China more evident than ever in Hollywood movies

By Chang Jun | | Updated: 2017-08-15 14:36

I have long understood that the Chinese and the US economies are intertwined and interdependent. I am also aware that collaborations between the two sides in the movie industry remain frequent and consistent.

According to China's State Administration of Press, Publication, Radio, Film and Television, China reported $6.58 billion total box office revenues in 2016, a market of great allure to international movie production companies, especially those in Hollywood. China is a market that cannot be ignored because it is seen as the next frontier, with more than 1.2 billion potential consumers.

Still, I'm always amazed when I get some first-hand experience — two movies, two weekends in a row — at what a pervasive role the China/Chinese elements are already playing in what the American movie industry is putting out there.

On July 28, I took my son to see the star-studded The Emoji Movie — a Sony Pictures Animation production aimed at encouraging self expression.

Leaving aside the many criticisms the film has received for its bad writing and offensive jokes, the film also irked movie-goers with its gratuitous placement of tech products. The long list of superfluous promos includes Facebook, YouTube, Instagram, Twitter, Dropbox and, last but not least, Crackle, which is owned by Sony.

The movie in particular highlights WeChat, a messaging app which was developed by Chinese tech giant Tencent that allows easy connections between family and friends worldwide through text, voice and video calls, photo sharing and games.

"[WeChat] is hugely popular in China, where this movie is aiming to make a killing," said Alissa Wilkinson of Vox Media.

That might be an understatement.

According to an April report released by the China Academy of Information and Communication Technology, WeChat has approximately 889 million active users, 10 million institutions, companies and individuals operate their official accounts through the WeChat platform, and 20,000 developers are continually creating apps to enhance functions and expand the consumer interface.

So it seems only natural to incorporate WeChat into a tech-savvy movie targeted for the worlds' most populous nation.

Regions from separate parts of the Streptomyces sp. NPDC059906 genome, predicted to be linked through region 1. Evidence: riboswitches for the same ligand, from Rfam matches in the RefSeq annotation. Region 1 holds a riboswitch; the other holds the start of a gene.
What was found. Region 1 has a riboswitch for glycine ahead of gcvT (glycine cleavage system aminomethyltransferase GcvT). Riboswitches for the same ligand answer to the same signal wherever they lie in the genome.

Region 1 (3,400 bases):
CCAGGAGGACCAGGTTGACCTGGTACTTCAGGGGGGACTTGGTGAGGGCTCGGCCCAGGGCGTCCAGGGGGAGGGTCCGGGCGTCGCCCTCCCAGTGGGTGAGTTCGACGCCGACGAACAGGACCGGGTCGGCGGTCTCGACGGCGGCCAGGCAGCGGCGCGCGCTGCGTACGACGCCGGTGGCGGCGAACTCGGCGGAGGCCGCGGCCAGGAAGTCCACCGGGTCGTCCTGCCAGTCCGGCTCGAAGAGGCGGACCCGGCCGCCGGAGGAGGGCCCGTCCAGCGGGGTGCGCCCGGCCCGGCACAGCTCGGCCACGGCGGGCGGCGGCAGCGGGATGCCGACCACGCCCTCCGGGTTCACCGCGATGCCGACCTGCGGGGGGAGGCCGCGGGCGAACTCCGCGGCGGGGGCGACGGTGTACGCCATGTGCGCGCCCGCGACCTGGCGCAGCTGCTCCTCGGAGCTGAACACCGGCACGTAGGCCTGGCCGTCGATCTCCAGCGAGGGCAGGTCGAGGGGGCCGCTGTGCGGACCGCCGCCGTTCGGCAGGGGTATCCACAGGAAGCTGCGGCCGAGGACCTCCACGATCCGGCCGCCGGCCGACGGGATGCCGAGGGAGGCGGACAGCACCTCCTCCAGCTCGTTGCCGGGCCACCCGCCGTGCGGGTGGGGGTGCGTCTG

In recent years, Hollywood has quickened the pace of its attempts to penetrate the Chinese market though a multi-layered strategy. Utilizing its traditional culture which boasts a vigor and charm the West has admired for centuries is one approach.

Ma Chao, a scholar who has done extensive research on American movies' increasing and consistent adoption of Chinese cultural elements, said that since the 1990s, "Chinese faces have begun to find a place on Hollywood screens and Chinese elements have also been an indispensable constituent of Hollywood movies, which shows that international cultural exchanges have dramatically increased."

For example, 2013's Iron Man 3 featured extra scenes with popular Chinese actors along with intensive product placement of China's milk brand Yili.

Then the producers of Transformers: Age of Extinction (2014) set and shot the majority of the movie in China, featured several Chinese stars and allowed placement of several hundred Chinese products.

On Sunday, I once again felt the flood of Chinese elements when I saw the The Nut Job 2: Nutty by Nature, another animated comedy depicting how animal friends spring into action when an evil mayor plans to bulldoze the park that they live in.

Among the many heavyweights doing the voices — such as Will Arnett, Maya Rudolph, Bobby Moynihan and Katherine Heigl — Chinese martial arts master and movie star Jackie Chan makes a big splash playing Mr Feng, the highly territorial leader of a gang of city mice that live in a deep, dark alley in Chinatown.

In his distinctive voice, Chan explains vividly the essence of Chinese kung fu and demonstrates in slow motion some tai chi movements.

"Is it Jackie Chan, that big-nosed Chinese kung fu master?" a little girl sitting behind us asked her mom.

"Yes, it's him," answered my 9-year-old son, who overheard the question and couldn't help but jump in. "He's cool."

A follow-up to the first Nut Job, a 2014 release that harvested a gross $64.2 million and $120.8 million worldwide, Nut Job 2 is hoping to make even bigger numbers this year in Asia. Shanghai Hoongman Technology Co, along with three other companies, produced the film.

It looks like more and more people want a piece of the pie.

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